Cristina Iglesias is the latest artist to be exhibited as a part of the Sainsbury Centre’s Sculpture Park on campus. Iglesias is a renowned installation artist and sculptor from Spain and has been the recipient of the country’s prestigious National Award for Plastic Arts. Her contribution to the Sculpture Park consists of two sculptures, Celosía XI (Hafsa Bint Al-Hayy) (2006) and Vegetation Room III (2005).
Celosía XI (Hafsa Bint Al-Hayy) comprises seven terracotta screens, which evoke the common lattice motif present in Arab architectural structures. Iglesias adapts traditional Arabic geometrical styles and incorporates words into the screens.
Celosia’s words and title are taken from the work of the Andalusian poet Hafsa bint al-Hājj ar-Rakūniyya (1135-1191. Iglesias’s structure creates an immersive experience as you wander through the SCVA Sculpture Park, evoking the personal and private experience of reading poetry. Much of Iglesias’s work explores aspects of personal and private encounters with art and creates an interplay between the various physical qualities that sculpture can manipulate in order to immerse the viewer. Her works evoke doors, passages, rooms and labyrinths, and investigate light, shadow and reflections.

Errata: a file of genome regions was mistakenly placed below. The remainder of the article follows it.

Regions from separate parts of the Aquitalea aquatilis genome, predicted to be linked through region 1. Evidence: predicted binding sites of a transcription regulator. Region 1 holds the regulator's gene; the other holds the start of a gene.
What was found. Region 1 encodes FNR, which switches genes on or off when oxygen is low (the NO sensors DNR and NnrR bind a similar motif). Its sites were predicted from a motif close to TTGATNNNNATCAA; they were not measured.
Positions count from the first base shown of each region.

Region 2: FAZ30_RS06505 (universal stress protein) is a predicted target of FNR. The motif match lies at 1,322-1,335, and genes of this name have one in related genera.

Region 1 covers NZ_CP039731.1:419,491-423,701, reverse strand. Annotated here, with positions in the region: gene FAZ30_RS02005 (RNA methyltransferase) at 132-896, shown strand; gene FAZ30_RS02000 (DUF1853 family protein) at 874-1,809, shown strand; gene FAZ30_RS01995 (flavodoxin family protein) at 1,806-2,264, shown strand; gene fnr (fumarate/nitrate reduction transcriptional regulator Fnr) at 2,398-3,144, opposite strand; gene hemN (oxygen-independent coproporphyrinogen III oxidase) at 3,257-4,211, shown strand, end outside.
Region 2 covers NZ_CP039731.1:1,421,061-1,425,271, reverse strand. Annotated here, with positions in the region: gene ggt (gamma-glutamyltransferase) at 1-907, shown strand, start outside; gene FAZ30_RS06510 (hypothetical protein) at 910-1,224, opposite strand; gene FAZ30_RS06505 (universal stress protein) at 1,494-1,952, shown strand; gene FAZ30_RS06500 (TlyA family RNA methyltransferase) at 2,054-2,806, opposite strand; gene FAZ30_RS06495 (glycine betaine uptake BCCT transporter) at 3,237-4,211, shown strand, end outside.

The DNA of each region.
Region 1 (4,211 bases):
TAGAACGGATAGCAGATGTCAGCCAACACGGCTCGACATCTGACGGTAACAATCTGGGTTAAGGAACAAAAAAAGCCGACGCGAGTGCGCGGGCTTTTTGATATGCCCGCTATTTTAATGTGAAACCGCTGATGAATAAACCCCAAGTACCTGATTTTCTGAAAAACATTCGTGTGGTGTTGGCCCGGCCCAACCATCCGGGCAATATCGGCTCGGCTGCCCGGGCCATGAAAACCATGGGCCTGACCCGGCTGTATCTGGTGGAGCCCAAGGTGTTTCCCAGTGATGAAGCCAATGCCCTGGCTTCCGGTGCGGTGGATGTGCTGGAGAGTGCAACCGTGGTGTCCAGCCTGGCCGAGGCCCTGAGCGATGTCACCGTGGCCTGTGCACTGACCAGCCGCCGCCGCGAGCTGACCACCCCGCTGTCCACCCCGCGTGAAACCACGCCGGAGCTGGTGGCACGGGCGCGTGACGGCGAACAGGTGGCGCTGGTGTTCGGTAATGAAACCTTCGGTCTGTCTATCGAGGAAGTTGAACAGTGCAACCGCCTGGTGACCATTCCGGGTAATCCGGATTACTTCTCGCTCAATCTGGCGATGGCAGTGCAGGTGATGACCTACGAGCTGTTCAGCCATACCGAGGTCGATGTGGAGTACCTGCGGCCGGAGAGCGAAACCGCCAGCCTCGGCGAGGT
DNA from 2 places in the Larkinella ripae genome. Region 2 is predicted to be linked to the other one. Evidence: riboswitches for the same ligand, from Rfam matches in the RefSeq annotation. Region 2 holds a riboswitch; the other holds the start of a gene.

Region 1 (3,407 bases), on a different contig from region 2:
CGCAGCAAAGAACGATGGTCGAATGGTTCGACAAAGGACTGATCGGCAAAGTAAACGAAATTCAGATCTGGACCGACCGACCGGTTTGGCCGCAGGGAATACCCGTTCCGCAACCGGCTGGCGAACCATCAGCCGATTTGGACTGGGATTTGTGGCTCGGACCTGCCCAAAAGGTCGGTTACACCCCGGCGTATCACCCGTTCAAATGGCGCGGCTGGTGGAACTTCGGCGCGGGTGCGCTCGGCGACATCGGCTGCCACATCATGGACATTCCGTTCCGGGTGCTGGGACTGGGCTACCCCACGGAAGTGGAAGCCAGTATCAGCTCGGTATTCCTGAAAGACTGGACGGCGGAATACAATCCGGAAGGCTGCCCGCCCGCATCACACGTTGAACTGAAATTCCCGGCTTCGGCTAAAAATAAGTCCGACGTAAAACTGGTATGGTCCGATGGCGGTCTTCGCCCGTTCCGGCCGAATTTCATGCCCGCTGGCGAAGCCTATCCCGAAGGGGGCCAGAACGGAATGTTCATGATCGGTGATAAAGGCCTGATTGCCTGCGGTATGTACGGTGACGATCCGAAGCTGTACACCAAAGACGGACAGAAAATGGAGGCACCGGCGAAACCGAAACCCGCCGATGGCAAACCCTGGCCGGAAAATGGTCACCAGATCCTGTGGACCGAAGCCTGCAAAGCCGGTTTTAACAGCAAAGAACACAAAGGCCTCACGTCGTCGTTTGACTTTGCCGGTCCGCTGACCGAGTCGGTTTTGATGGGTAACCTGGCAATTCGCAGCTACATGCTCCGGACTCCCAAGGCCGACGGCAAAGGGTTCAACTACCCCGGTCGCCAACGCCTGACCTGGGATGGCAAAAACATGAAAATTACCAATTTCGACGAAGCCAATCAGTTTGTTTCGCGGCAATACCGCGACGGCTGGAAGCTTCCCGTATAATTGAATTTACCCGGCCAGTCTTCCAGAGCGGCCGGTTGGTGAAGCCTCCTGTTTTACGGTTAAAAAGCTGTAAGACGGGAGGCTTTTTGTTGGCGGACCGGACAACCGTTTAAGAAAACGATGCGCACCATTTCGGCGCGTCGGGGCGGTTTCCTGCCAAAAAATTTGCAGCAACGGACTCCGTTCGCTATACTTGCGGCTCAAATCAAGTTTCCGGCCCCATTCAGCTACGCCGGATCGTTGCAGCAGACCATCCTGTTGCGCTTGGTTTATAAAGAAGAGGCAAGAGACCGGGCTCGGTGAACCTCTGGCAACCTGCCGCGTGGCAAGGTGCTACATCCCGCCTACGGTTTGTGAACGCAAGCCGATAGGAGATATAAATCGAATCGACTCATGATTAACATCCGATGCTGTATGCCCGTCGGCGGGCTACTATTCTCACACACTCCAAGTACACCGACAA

Vegetation Room III is a “defined architectural space”. Adorning the sculpture’s interior walls are metallic casts of vegetation, combining elements of the organic and natural form with the architectural. This combination of forms speaks to the pieces’ relationship with the Sainsbury Centre and the aims of the Sculpture Park as a whole.
The combination of Iglesias’s earthly structures and the highly modernised aesthetic of Norman Foster’s architecture creates an unusual dialogue of materials, concepts and provenance. The situation of the structures reignites and reunites the comparative positioning of Iglesias and Foster’s work in other contexts. Outside the Bloomberg Headquarters in London, designed by Foster, is another of Iglesias’s sculptures. Iglesias also created a canopy for the façade of the Norman Foster Foundation in Madrid.
This unlikely combination of works by two creators, which vary greatly in their aesthetic, compositional and formal qualities, complements the intention of the Sculpture Park: “to bring together art, architecture and the natural environment” in inventive and evocative ways.